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Argent in the News

Small caps rally may continue as recovery quickens pace

07 July 2011

(St. Louis Post Dispatch)

 Matt Jermak, senior portfolio manager of Argent Capital Management’s Small Cap Strategy, said opportunities abound for small-caps, despite their volatility.  “We are finding more opportunities in small-caps than any time in the past three years,” Jermak said.  “Over the next year or two, it continues to remain fertile ground fro attractive returns.”

July 03, 2011  (Lisa Brown)

 Small-cap stocks have been on a roll, performing well over the last decade and particularly well in the early stages of the economic recovery, but how can long small-caps’ strong run last?

There’s a reason investors have been bullish on small-cap stocks: for the past three years and year to date in 2011, the Russell 2000 index has outperformed broader indices. So far this year, the Russell 2000 — considered a benchmark for small-cap stock performance — has gained 7.2 percent versus 6.52 percent by the Standard & Poor’s 500 and 6.15 percent by the Nasdaq Composite.

Small-caps are generally those companies that have total outstanding shares valued below $3 billion. A few of the companies in the Russell 2000 index are 99 Cents Only Stores, Ameristar Casinos Inc. and Hibbett Sports Inc.

“Small-cap stocks, especially since 2008 lows, have done uniquely well,” said Richard Sinise, portfolio manager of Kennedy Capital Management in Creve Coeur.

Despite the sector’s strong rally, analysts remain bullish on the small-cap prospects, citing the recovering economy and strong earnings growth as strong tailwinds.

The Great Recession was tough on small companies, which lacked the deep pockets of an IBM or Coca-Cola, yet their restructuring efforts appear to be paying off.

Banks’ pressure on small companies to pay down loans in recent years led to restructuring and layoffs, which boosted companies’ earnings, Sinise said.

“Banks gave them no choice but to downsize, and as a result, small-cap companies were able to show EPS (earnings per share) growth.”

In its midyear market outlook released last week, St. Louis-based Wells Fargo Advisors noted that earnings continue to improve for mid- and small-cap stocks.

“As the breadth of the economic recovery widens, earnings for smaller companies may grow faster than for large companies as their fundamentals catch up,” the Wells Fargo Advisors report stated.

Matt Jermak, senior portfolio manager of Argent Capital Management’s Small Cap Strategy, said opportunities abound for small-caps, despite their volatility.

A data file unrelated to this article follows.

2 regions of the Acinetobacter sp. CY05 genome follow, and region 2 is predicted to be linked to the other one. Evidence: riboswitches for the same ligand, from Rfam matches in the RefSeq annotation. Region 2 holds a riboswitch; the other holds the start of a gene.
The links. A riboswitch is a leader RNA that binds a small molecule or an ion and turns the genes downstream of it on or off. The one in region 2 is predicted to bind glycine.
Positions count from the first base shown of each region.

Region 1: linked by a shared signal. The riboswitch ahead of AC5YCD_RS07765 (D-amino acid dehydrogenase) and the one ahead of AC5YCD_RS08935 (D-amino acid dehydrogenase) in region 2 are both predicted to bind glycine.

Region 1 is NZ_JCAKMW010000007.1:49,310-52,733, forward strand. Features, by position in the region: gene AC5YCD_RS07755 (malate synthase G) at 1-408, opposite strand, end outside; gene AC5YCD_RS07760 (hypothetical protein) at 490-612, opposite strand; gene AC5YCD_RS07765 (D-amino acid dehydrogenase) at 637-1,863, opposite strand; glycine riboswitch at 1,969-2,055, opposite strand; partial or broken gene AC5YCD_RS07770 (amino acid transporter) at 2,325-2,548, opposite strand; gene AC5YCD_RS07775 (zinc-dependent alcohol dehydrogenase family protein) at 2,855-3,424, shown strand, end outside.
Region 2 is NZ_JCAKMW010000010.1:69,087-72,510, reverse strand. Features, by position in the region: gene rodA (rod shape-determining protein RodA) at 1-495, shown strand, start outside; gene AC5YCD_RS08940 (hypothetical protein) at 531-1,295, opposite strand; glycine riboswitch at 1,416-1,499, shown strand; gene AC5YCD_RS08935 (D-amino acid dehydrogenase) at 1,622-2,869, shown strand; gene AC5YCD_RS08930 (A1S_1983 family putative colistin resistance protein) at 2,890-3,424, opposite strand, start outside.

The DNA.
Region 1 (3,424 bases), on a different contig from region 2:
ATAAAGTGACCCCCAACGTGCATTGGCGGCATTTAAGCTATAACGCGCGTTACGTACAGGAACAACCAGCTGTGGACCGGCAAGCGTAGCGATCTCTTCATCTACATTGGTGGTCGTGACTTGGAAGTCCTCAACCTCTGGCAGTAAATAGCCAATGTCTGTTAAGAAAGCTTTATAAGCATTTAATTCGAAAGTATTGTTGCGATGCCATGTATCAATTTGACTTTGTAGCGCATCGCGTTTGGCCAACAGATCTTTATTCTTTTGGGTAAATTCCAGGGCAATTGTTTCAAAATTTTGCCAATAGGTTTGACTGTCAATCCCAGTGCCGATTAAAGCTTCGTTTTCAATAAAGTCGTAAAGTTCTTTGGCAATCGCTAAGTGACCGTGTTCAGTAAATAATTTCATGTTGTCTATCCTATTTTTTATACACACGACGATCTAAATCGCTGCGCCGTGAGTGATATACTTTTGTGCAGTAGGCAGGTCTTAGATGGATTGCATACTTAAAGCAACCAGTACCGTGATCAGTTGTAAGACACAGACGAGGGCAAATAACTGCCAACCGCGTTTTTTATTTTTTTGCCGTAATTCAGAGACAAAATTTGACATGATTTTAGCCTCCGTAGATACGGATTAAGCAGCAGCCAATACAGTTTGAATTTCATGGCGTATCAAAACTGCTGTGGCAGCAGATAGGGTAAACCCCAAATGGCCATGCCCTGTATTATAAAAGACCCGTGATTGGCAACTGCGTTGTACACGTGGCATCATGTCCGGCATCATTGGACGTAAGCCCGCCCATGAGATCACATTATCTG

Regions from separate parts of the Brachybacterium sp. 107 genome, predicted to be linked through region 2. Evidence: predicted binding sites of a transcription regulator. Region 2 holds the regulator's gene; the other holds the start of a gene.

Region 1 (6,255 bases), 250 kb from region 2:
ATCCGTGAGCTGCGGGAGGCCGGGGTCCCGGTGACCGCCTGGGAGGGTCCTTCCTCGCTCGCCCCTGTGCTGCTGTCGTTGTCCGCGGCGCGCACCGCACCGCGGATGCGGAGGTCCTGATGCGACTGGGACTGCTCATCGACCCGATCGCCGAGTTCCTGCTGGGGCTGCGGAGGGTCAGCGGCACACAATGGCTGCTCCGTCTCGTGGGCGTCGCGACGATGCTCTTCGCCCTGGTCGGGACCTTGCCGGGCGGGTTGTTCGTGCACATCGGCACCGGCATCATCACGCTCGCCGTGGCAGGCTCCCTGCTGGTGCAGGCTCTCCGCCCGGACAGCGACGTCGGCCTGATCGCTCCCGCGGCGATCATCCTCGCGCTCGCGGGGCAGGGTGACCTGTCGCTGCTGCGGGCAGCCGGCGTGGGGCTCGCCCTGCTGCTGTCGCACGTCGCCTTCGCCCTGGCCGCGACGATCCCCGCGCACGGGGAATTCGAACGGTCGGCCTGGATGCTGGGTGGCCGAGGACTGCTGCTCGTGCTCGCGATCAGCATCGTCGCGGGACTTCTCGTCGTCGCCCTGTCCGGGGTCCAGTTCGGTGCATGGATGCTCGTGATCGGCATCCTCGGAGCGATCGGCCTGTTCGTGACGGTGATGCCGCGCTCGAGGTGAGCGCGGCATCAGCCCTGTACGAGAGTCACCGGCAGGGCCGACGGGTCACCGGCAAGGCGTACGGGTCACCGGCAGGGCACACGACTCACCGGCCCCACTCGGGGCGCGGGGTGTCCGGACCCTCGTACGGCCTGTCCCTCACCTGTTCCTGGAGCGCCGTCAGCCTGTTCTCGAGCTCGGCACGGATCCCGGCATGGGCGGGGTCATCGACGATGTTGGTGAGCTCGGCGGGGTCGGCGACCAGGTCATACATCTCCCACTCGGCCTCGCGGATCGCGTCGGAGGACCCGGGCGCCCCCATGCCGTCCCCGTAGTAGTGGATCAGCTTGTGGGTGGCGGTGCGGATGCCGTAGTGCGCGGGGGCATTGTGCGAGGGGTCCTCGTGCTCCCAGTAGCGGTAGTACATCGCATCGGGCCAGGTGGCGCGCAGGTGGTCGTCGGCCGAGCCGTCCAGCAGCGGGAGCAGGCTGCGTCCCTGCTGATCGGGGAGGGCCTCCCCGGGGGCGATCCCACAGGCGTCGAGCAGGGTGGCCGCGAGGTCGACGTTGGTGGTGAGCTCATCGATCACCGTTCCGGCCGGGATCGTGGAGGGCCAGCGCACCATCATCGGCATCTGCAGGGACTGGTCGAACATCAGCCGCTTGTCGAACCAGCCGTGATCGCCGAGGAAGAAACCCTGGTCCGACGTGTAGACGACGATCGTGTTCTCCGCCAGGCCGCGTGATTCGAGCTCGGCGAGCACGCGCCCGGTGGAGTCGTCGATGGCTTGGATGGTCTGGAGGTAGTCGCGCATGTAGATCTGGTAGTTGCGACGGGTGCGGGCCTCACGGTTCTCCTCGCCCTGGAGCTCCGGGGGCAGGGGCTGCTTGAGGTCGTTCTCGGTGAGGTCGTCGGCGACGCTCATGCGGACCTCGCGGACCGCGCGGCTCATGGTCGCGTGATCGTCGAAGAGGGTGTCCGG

“We are finding more opportunities in small-caps than any time in the past three years,” Jermak said. “Over the next year or two, it continues to remain fertile ground for attractive returns.”

Still, analysts say the economy remains the wild card with small-cap investing.

Investors should gauge the temperature of the economy when choosing between small- and large-cap stocks, Sinise said.

“Generally, when the economy is doing well and there’s GDP greater than 2 percent, small-caps will do well,” he said. “When GDP growth is slower or stagnant, large-caps will tend to do well.”

For that reason, Scott Wren, senior equity strategist with Wells Fargo Advisors, remains cautious about loading up on small-caps.

As long as the economy is making modest, grinding progress, large-caps will fare better in the near term, he said.

Yet, that could change as the economy improves and moves into the next phase of recovery.

“I envision a year from now, us being overweight in small-cap stocks,” Wren said. “It could be as early as the end of this year.”

And one should even consider the particular small-cap sector. Industries investors should consider for opportunities in small-cap stocks are aerospace and trucking, Sinise said.

What percentage small-caps should be represented in each investor’s portfolio varies. In a recent note to investors, Jim Dunigan, executive vice president and managing executive of PNC Bank’s Asset Management Group, said PNC’s strategy is to have 85 percent of its equity allocation in large-caps, 10 percent in mid-caps and 5 percent in small-caps.

“All investors should have some exposure to small-cap equities; the appropriate weighting depends on their specific circumstances,” said Chris Stein, vice president and portfolio manager of Confluence Investment Management in Webster Groves. “Over the long term, small-cap stocks have outperformed large-cap stocks, and we don’t expect that’s going to change.”